MEDICINES

SOLIRIS® (eculizumab)

About SOLIRIS

SOLIRIS is a first-in-class terminal complement inhibitor discovered, developed, and commercialized by Alexion. SOLIRIS works by selectively inhibiting activation of specific proteins in the complement system (C5a and C5b), which play a role in the pathophysiology of multiple rare diseases.

Soliris vial

SOLIRIS is indicated for: the treatment of patients with paroxysmal nocturnal hemoglobinuria (PNH) to reduce hemolysis, the treatment of patients with atypical hemolytic uremic syndrome (aHUS) to inhibit complement-mediated thrombotic microangiopathy, the treatment of adult patients with generalized Myasthenia Gravis (gMG) who are anti-acetylcholine receptor (AchR) antibody positive, and neuromyelitis optica spectrum disorder (NMOSD) in adult patients who are anti-aquaporin-4 (AQP4) antibody positive. SOLIRIS is not indicated for the treatment of patients with Shiga-toxin E. coli-related hemolytic uremic syndrome (STEC-HUS). It is not known if SOLIRIS is safe and effective in children with PNH, or gMG, or NMOSD.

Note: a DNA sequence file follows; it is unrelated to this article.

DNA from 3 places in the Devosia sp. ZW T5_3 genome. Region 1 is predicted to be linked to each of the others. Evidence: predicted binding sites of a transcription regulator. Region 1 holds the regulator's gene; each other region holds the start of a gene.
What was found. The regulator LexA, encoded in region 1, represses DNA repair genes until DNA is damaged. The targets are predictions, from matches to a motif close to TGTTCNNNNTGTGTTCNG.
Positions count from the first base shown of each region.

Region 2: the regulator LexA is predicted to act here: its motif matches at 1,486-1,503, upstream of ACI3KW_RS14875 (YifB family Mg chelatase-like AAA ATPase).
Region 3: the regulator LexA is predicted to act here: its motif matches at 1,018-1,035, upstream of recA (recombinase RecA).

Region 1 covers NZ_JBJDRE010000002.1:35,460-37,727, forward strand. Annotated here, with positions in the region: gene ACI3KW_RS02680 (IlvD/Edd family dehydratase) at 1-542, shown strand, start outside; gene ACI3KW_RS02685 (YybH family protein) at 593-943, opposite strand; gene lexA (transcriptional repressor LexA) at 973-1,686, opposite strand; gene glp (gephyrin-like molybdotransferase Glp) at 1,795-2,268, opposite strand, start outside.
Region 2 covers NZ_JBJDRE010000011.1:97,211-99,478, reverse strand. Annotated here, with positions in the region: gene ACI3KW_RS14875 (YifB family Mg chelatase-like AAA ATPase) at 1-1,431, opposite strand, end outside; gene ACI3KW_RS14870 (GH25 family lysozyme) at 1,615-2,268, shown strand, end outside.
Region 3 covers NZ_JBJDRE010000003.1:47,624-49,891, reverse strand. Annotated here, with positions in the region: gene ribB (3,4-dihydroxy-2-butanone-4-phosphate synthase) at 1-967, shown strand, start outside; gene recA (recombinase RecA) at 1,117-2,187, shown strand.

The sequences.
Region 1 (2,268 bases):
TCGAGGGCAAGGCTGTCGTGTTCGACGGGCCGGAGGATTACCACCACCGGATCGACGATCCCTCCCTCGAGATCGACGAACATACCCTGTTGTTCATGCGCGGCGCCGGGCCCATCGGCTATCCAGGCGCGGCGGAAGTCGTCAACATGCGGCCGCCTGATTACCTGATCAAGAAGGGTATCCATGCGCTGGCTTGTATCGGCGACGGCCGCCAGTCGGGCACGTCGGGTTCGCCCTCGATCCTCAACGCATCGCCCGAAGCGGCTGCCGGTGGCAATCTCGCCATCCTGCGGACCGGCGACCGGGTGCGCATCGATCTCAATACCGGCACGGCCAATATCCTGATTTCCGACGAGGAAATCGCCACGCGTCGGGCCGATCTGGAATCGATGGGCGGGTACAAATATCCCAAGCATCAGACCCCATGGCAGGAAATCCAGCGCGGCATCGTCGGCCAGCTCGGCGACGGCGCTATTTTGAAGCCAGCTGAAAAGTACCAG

SOLIRIS has earned some of the pharmaceutical industry’s highest honors for innovation, including the 2008 Prix Galien USA Award for Best Biotechnology Product and the 2009 Prix Galien France Award in the category of Drugs for Rare Diseases.

NMOSD

SOLIRIS and NMOSD

SOLIRIS is the first and only complement inhibitor approved by the FDA for the treatment of adults with anti-aquaporin-4 (AQP4) antibody-positive neuromyelitis optica spectrum disorder (NMOSD).1